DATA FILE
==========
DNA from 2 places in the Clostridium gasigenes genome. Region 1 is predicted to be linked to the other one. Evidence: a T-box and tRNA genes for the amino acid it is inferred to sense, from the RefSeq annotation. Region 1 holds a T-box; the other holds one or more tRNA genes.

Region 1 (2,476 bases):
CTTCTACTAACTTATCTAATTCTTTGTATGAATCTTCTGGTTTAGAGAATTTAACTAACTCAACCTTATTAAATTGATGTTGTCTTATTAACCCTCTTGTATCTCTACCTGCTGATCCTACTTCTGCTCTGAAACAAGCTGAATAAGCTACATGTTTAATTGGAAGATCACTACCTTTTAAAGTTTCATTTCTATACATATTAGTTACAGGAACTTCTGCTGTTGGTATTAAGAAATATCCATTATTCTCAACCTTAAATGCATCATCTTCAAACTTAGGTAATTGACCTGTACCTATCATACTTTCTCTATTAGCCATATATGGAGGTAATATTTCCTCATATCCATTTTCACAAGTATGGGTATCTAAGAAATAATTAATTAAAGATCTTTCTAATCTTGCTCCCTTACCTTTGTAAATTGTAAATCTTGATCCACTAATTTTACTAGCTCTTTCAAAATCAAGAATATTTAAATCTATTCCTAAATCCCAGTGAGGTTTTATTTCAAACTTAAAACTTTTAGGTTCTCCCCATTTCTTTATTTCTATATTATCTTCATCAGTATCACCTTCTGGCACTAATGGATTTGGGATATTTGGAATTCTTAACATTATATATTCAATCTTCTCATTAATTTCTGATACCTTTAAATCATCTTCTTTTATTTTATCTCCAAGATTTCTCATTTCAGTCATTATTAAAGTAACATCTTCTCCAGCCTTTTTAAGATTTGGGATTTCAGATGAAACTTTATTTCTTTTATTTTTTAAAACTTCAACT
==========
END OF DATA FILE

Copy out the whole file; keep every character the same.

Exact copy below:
DNA from 2 places in the Clostridium gasigenes genome. Region 1 is predicted to be linked to the other one. Evidence: a T-box and tRNA genes for the amino acid it is inferred to sense, from the RefSeq annotation. Region 1 holds a T-box; the other holds one or more tRNA genes.

Region 1 (2,476 bases):
CTTCTACTAACTTATCTAATTCTTTGTATGAATCTTCTGGTTTAGAGAATTTAACTAACTCAACCTTATTAAATTGATGTTGTCTTATTAACCCTCTTGTATCTCTACCTGCTGATCCTACTTCTGCTCTGAAACAAGCTGAATAAGCTACATGTTTAATTGGAAGATCACTACCTTTTAAAGTTTCATTTCTATACATATTAGTTACAGGAACTTCTGCTGTTGGTATTAAGAAATATCCATTATTCTCAACCTTAAATGCATCATCTTCAAACTTAGGTAATTGACCTGTACCTATCATACTTTCTCTATTAGCCATATATGGAGGTAATATTTCCTCATATCCATTTTCACAAGTATGGGTATCTAAGAAATAATTAATTAAAGATCTTTCTAATCTTGCTCCCTTACCTTTGTAAATTGTAAATCTTGATCCACTAATTTTACTAGCTCTTTCAAAATCAAGAATATTTAAATCTATTCCTAAATCCCAGTGAGGTTTTATTTCAAACTTAAAACTTTTAGGTTCTCCCCATTTCTTTATTTCTATATTATCTTCATCAGTATCACCTTCTGGCACTAATGGATTTGGGATATTTGGAATTCTTAACATTATATATTCAATCTTCTCATTAATTTCTGATACCTTTAAATCATCTTCTTTTATTTTATCTCCAAGATTTCTCATTTCAGTCATTATTAAAGTAACATCTTCTCCAGCCTTTTTAAGATTTGGGATTTCAGATGAAACTTTATTTCTTTTATTTTTTAAAACTTCAACT